House Dems to invest in South Carolina race

House Dems to invest in South Carolina race

The Democratic Congressional Campaign Committee (DCCC) will invest money in resources in an open-seat South Carolina race that they believe has become increasingly competitive.

The DCCC on Thursday announced it added Democratic nominee Joe Cunningham to its “Red to Blue” program, which provides fundraising and organizational support to designated candidates.

Cunningham, an ocean engineer, faces Republican state Rep. Katie Arrington in the general election. Arrington defeated Rep. Mark SanfordMarshall (Mark) Clement SanfordMulvaney: Trump regularly asks why Roy Moore lost Dems vow to grab Trump tax returns upon taking majority Insurgency shakes up Democratic establishment MORE (R-S.C.), a vocal critic of President TrumpDonald John TrumpOver 100 lawmakers consistently voted against chemical safeguards: study CNN's Anderson Cooper unloads on Trump Jr. for spreading 'idiotic' conspiracy theories about him Cohn: Jamie Dimon would be 'phenomenal' president MORE, in the state’s June primary.

Democrats believe that Sanford’s defeat — and Arrington’s strong support for the president — gives the party an opening in the regular GOP stronghold.

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Still, the race will be an uphill climb for Democrats. The Cook Political Report, a top nonpartisan election handicapper, rates South Carolina’s 1st District as likely Republican. Trump won the district by 13 points in 2016. Republicans have represented the seat for nearly four decades.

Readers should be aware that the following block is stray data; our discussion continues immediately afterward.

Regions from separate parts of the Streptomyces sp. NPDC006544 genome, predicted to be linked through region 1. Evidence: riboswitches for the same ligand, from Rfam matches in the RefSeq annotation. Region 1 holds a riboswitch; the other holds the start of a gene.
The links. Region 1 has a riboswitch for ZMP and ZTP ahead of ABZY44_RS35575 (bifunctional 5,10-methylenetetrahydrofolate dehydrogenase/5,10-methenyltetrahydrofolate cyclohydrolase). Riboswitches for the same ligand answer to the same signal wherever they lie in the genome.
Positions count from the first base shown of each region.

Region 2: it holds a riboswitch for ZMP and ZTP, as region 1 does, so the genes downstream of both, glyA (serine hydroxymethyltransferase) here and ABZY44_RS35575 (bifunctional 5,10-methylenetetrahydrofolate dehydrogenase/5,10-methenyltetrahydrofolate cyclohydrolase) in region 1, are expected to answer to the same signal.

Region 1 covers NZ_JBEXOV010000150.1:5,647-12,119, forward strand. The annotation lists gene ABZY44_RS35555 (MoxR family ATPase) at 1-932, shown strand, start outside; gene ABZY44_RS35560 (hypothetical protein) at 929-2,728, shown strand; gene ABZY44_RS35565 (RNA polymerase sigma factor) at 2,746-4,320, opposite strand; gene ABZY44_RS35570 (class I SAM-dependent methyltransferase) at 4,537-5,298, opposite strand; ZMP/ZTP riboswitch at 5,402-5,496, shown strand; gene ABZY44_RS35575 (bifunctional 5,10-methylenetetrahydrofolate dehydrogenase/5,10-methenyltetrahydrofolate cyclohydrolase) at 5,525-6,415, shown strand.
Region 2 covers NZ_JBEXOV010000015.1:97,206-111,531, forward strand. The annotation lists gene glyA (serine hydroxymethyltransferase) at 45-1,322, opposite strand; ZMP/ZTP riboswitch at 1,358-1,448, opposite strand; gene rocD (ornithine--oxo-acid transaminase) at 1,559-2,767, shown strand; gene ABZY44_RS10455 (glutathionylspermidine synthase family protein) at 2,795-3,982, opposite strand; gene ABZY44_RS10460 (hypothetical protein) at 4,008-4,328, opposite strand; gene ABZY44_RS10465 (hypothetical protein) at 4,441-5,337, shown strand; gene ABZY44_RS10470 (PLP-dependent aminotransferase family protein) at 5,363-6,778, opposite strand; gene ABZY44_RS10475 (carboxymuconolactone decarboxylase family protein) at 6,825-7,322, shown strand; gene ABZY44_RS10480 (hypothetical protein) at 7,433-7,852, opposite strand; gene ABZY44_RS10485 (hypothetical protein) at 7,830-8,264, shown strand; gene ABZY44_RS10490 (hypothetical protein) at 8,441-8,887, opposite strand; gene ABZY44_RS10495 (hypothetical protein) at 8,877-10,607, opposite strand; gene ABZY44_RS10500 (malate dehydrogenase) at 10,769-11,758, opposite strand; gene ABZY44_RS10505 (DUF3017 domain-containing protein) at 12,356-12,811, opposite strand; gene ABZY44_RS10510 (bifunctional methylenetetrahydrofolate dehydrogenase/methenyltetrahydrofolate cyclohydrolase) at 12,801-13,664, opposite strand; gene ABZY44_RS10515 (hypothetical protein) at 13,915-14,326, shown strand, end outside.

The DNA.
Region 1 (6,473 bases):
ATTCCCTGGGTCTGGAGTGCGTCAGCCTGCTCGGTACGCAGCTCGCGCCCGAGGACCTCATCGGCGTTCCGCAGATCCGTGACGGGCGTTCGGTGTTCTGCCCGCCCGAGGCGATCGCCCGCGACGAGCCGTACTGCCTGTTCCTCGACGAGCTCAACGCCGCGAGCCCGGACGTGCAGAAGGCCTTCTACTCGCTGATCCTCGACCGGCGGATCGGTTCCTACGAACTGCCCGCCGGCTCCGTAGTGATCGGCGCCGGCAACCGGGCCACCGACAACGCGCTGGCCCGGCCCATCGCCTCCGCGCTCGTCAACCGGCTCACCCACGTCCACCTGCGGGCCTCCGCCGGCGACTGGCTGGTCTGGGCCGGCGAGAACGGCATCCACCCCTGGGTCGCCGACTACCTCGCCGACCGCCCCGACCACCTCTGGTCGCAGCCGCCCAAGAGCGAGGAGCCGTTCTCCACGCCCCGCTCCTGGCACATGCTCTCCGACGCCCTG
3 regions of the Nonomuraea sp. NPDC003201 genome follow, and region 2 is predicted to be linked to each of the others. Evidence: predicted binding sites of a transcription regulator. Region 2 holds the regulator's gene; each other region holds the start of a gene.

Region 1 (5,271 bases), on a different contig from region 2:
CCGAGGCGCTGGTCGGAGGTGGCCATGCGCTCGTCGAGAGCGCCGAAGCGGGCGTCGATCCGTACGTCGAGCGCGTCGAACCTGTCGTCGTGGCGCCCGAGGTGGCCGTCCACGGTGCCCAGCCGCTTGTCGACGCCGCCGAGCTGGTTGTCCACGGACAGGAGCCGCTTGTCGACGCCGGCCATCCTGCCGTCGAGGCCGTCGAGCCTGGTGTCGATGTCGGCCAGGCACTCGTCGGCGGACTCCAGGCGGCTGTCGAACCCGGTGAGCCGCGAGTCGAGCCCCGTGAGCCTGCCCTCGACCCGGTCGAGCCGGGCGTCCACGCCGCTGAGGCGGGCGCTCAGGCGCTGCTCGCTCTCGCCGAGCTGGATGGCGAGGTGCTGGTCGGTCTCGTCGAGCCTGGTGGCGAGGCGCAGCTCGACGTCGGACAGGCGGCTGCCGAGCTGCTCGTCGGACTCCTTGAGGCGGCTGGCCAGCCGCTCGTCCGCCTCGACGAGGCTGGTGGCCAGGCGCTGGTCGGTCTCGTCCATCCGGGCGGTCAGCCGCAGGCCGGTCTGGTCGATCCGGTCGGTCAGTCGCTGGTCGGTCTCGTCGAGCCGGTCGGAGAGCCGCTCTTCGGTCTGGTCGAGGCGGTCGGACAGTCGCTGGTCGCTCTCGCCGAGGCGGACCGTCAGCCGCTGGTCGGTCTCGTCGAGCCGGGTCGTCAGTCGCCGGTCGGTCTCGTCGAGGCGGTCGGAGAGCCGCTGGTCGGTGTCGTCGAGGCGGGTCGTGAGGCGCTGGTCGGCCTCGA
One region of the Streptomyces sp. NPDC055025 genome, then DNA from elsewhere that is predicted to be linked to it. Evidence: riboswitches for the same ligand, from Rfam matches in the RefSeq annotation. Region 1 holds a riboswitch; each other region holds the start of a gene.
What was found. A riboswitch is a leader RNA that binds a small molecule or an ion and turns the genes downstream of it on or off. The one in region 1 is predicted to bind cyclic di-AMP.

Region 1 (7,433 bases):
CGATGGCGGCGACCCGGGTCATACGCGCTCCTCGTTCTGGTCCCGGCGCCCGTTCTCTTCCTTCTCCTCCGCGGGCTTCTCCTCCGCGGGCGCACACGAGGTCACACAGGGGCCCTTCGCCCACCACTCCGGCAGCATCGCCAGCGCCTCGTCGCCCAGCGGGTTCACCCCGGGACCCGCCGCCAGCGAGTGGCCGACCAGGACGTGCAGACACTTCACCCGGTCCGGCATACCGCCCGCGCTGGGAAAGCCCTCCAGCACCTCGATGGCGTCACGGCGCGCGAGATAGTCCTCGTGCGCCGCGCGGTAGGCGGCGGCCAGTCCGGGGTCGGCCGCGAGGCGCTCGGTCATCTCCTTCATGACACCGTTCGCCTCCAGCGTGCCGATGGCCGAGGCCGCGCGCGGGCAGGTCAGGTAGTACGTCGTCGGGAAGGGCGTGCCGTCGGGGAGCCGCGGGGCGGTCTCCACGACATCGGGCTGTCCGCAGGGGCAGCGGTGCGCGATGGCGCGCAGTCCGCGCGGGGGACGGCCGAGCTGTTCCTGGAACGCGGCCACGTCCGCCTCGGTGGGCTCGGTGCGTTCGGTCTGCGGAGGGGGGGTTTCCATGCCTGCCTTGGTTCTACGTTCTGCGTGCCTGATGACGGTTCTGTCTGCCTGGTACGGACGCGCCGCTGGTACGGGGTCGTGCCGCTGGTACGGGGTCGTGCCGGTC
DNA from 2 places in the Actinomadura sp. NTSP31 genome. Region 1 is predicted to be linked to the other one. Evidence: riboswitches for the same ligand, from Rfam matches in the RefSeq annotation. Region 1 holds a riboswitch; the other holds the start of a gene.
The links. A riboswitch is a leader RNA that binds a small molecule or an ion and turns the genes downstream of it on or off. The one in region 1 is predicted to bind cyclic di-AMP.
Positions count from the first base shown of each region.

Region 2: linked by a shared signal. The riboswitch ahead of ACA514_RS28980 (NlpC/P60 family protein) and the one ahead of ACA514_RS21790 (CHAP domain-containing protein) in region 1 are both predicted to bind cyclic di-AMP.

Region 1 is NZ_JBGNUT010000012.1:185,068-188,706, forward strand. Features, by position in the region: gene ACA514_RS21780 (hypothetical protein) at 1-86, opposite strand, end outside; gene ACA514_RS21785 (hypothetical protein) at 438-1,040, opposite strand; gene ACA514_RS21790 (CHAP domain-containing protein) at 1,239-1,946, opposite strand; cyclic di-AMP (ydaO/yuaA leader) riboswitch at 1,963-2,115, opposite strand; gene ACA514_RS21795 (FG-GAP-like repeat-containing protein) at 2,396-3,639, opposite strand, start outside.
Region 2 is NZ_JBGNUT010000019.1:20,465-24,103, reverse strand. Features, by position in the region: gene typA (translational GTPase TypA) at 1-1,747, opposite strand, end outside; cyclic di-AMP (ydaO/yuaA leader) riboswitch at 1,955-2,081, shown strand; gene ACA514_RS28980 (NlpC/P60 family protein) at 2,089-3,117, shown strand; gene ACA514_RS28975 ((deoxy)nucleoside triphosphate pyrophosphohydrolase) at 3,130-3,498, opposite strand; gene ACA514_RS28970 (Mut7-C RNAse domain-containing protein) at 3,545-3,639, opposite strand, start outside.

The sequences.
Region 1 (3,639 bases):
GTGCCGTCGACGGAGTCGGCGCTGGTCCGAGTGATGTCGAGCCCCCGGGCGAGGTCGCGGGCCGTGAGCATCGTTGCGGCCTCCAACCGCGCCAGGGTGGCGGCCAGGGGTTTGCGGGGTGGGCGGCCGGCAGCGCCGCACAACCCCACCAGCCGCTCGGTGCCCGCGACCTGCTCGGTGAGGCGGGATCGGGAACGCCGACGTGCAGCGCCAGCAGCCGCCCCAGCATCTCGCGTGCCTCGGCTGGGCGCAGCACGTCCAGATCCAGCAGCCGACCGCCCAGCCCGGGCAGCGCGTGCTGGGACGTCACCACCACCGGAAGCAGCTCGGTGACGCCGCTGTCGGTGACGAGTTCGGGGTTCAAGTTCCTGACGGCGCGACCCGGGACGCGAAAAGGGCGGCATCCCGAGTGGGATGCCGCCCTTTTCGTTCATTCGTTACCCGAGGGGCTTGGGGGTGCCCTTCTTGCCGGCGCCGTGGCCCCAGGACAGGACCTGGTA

The DCCC also added five other Democrats to “Red to Blue,” including Democrats Jahana Hayes in Connecticut, Joe Radanovich in Minnesota, Danny O’Connor in Ohio, George Scott in Pennsylvania and Kim Schrier in Washington state.

Hayes, the 2016 Teacher of the Year, won the Democratic primary on Tuesday in the race to replace Rep. Elizabeth EstyElizabeth Henderson EstyRising Dem star in Connecticut says people like me ‘deserve a seat at the table’ in Congress House Dems to invest in South Carolina race Pelosi sees defections from an unusual quarter — the left MORE (D-Conn.). If Hayes wins in November, she’ll be the first African American woman elected to Congress from Connecticut.

O’Connor is still locked in a too-close-to-call race in the Ohio special election from Aug. 7 to fill the seat vacated by Pat TiberiPatrick (Pat) Joseph TiberiAP: Balderson wins hotly contested Ohio special election House Dems to invest in South Carolina race Ohio Dem candidate knocks Trump: He doesn’t know what he’s talking about MORE (R) in January. 

Republican Troy Balderson is likely to maintain his slim lead, but the two will face off again in November for a full two-year term. Democrats touted O’Connor’s performance as a sign that they’ll be able to compete in tougher GOP-leaning districts that will be critical to taking back the House.

“Candidates have always been our greatest asset, and Democrats are well-positioned to take back the House in November because of the strength of our candidates and their grassroots campaigns,” said DCCC Chairman Ben Ray Luján.

“This next generation of Democratic leaders are energizing voters all across the country with powerful stories to share and deep records of service.”

The DCCC is now up to 73 candidates named to its “Red to Blue” program. Many on the list are running in top swing seats that the party needs to flip, but some are in more reach districts that could become more competitive depending on the political environment.

Democrats need to flip 23 seats in order to regain the House majority.